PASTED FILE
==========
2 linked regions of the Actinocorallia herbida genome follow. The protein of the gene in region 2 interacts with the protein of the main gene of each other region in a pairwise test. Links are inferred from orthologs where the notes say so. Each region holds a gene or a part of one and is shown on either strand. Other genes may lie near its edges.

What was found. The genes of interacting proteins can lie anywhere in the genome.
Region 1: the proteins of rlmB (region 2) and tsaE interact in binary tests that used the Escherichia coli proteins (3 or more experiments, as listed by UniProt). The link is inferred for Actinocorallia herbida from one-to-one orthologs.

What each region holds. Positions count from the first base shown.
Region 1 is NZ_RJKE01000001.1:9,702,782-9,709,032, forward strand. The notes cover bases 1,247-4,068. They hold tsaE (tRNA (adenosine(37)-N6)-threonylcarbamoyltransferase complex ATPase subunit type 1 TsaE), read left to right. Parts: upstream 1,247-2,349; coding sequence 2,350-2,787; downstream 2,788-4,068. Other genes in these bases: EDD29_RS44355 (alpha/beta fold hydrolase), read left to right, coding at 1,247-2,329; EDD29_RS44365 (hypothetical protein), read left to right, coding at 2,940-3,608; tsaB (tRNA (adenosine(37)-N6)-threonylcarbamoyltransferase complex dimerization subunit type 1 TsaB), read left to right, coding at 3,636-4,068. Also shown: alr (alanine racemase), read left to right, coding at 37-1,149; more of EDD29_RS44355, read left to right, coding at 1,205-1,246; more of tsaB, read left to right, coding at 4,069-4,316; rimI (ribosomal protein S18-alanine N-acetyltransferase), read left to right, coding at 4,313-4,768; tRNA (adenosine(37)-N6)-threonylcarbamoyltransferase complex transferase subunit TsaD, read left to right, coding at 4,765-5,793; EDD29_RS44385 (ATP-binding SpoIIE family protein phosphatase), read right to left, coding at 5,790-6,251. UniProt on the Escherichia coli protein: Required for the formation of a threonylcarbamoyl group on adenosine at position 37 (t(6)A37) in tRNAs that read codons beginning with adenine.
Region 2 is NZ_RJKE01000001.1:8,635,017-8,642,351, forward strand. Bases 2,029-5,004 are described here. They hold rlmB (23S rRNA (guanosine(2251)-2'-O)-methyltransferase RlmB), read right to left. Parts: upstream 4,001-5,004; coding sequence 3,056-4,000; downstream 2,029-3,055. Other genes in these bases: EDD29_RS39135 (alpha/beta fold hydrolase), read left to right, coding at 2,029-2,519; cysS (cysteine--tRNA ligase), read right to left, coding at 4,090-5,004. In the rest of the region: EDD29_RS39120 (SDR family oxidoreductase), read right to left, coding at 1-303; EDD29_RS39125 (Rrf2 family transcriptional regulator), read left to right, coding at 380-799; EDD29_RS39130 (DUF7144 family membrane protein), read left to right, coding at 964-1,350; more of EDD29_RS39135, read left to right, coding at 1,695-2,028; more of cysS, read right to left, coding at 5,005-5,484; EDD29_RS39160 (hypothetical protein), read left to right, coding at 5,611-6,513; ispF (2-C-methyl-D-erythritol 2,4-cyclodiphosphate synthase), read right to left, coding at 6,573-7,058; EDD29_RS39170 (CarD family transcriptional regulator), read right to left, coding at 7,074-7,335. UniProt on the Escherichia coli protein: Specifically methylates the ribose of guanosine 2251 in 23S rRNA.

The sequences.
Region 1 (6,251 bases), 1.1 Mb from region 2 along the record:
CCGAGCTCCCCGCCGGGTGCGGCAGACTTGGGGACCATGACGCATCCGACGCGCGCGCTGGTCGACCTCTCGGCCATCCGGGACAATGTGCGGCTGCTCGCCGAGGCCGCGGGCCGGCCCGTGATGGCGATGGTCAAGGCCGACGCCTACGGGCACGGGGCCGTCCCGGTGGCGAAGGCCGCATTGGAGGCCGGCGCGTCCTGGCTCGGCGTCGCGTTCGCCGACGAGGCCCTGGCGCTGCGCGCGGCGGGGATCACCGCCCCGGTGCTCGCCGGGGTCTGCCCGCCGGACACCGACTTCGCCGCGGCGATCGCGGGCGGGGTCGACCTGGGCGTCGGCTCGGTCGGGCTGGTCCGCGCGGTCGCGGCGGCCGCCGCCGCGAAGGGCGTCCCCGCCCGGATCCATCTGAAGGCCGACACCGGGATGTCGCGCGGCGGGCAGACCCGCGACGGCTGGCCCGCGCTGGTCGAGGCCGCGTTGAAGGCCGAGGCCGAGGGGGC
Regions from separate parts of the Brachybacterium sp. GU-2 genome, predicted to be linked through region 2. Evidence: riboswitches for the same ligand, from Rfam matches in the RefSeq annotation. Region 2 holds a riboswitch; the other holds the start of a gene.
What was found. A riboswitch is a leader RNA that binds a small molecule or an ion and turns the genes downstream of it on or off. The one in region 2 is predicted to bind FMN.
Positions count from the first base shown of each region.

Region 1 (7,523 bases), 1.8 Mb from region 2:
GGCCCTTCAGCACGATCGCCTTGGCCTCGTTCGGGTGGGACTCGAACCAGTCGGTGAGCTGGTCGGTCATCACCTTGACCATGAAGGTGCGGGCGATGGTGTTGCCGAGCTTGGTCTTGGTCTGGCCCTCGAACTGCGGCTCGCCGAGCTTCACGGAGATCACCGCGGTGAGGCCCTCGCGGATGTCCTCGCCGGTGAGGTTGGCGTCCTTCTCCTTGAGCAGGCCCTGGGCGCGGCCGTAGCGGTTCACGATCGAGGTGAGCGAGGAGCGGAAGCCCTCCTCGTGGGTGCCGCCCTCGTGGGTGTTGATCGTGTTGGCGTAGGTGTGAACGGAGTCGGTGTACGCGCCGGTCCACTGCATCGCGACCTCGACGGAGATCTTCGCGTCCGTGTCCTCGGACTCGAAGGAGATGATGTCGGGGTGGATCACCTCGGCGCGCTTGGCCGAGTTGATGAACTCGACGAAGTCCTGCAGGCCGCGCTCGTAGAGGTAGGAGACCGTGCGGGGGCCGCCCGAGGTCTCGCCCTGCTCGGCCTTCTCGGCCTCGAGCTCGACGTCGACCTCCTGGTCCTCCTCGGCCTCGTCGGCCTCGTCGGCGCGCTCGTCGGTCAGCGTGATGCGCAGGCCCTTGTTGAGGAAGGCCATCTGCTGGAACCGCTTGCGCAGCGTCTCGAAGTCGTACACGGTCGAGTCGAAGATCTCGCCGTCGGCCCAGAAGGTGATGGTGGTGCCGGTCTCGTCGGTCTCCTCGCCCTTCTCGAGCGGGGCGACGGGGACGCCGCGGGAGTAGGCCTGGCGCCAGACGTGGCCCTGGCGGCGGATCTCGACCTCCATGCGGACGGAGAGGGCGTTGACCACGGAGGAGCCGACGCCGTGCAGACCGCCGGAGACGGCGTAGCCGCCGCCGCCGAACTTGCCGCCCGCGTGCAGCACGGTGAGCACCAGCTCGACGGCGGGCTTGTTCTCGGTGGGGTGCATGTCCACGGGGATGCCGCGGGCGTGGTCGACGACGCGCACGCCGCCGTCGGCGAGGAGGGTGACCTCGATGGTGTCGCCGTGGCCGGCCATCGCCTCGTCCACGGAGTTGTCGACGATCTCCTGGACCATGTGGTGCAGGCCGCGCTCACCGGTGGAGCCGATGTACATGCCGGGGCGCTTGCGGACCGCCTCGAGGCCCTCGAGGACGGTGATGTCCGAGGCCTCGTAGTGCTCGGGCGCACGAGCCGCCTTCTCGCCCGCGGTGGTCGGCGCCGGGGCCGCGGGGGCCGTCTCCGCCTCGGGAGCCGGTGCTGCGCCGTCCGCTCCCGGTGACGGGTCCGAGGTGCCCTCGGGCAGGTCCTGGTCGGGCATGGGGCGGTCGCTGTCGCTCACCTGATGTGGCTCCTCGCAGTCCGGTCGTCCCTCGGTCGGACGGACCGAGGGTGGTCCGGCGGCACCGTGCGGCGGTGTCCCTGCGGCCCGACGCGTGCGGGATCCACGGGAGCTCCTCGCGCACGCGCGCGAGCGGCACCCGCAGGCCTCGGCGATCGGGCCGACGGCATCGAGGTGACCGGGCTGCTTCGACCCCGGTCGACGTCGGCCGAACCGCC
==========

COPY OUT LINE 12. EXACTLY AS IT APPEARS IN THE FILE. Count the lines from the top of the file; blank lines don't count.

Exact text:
Positions count from the first base shown of each region.